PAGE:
Sligo and had their chief seat at
Ballymote in the center of that county. The OCrowleys (OCruadhlaoich) are also
a branch of the MacDermots of Moylurg in County Roscommon, Connacht. They settled in
County Cork as fighting men, or gallowglasses, to the MacCarthys.
The MacCarthys were the leading family of the Eoghanacht and were thus
the chief family of the Cork-Kerry area. Gallowglasses, being heavily armed soldiers (as
opposed to kerns, the lightly armed and armored soldiers from the clan-lands, whose usual
occupation was farming), were commonly imported as chiefs bodyguards (and to provide
a nucleus of professional soldiers), especially from the western Highlands of Scotland
(the name gallowglass means "foreign youth").
The OMulvihills (O Maoilmhichil) are an early branch of the Siol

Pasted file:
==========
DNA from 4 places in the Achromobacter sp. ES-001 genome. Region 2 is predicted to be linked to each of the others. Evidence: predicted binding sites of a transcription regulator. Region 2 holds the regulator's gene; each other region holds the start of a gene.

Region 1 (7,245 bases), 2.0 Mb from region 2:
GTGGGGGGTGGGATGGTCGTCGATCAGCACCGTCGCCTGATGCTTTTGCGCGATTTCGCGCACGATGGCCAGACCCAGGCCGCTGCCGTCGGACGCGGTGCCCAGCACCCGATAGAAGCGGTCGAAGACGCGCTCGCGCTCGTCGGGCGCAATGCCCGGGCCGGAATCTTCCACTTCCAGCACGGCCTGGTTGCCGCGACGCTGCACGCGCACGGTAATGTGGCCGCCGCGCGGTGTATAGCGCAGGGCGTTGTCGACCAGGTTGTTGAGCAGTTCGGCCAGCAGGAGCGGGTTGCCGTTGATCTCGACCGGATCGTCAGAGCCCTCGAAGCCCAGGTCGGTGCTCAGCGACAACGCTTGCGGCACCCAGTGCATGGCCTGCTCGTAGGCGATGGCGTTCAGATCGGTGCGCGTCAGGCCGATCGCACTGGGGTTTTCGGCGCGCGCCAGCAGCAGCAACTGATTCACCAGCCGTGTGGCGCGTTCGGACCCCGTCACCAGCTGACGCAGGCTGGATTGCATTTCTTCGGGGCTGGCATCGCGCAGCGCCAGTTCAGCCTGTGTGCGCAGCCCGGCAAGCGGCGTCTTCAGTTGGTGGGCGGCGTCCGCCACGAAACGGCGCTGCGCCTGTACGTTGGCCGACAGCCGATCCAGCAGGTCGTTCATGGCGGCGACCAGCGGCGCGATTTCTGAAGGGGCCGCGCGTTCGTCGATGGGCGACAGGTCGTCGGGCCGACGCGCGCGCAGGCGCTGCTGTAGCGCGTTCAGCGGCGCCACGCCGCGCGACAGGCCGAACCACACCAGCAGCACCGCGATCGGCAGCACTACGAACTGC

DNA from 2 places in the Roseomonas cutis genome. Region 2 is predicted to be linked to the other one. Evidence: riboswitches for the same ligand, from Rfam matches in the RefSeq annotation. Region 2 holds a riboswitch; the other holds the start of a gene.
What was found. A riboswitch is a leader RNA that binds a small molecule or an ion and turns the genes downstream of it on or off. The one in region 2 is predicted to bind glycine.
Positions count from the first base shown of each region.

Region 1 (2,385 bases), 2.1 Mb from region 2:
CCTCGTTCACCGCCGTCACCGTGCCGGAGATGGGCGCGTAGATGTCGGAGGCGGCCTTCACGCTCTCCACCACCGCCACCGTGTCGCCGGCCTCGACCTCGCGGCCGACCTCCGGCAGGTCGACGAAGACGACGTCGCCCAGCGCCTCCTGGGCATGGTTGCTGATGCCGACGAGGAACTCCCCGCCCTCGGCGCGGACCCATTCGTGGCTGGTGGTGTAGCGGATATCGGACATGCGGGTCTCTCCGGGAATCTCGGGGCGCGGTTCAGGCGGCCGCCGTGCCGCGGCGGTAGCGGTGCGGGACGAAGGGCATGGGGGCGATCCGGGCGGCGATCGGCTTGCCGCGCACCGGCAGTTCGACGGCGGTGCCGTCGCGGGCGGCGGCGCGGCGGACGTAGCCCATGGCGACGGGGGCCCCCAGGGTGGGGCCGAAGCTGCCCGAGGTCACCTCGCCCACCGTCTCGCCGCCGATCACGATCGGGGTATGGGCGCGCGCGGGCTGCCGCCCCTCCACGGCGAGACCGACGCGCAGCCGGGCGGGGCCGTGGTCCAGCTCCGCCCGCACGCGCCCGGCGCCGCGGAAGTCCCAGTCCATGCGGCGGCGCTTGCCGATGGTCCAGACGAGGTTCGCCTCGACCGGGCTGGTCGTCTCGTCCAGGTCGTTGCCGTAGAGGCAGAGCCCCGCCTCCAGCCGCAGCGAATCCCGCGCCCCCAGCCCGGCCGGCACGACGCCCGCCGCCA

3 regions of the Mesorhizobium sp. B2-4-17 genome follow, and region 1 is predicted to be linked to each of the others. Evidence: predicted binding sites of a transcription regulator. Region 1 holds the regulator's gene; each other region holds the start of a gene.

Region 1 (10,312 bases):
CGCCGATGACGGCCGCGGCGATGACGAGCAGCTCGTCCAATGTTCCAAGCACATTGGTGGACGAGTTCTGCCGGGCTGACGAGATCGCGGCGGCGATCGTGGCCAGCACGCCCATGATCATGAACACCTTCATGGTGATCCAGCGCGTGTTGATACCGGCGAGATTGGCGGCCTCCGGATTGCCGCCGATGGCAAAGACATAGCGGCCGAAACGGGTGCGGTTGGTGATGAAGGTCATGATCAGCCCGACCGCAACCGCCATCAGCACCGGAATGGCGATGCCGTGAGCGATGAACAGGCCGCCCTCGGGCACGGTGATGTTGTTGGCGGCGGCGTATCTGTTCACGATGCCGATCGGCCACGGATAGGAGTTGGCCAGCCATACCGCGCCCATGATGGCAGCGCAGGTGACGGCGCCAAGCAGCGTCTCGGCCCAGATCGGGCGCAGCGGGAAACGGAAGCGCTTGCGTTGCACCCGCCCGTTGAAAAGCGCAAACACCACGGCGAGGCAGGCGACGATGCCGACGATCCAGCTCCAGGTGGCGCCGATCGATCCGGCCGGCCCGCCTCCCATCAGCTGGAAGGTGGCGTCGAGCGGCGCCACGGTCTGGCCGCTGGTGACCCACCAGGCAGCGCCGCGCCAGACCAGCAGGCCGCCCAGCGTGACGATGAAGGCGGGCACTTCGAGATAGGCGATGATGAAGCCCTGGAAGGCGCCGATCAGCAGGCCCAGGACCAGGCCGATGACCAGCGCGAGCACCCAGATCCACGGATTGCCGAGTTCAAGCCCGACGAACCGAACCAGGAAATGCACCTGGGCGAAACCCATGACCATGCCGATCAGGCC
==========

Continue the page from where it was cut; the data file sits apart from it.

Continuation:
Muireadhaigh, being descended from Maolmhichil, chief of Siol Muireadhaigh in 866. They
were originally chiefs of the district of Corca Sheachlainn in the east of County
Roscommon, but lost power at some time prior to the fifteenth century, though they
remained common in the area. Branches settled in counties Clare and Galway in the
sixteenth century, where they are known as Mulville or Melville. The ODuigenans (O
Duibhgeannain) were a distinguished literary family seated at Kilronan, County Roscommon.
They were hereditary chroniclers or historians to their MacDermot kinsmen, and also to the
OFarrells and MacRannells.
Finally among the Siol Muireadhaigh were the Muintear Rodhuibh, or
MacGeraghtys (Mag Oireachtaigh)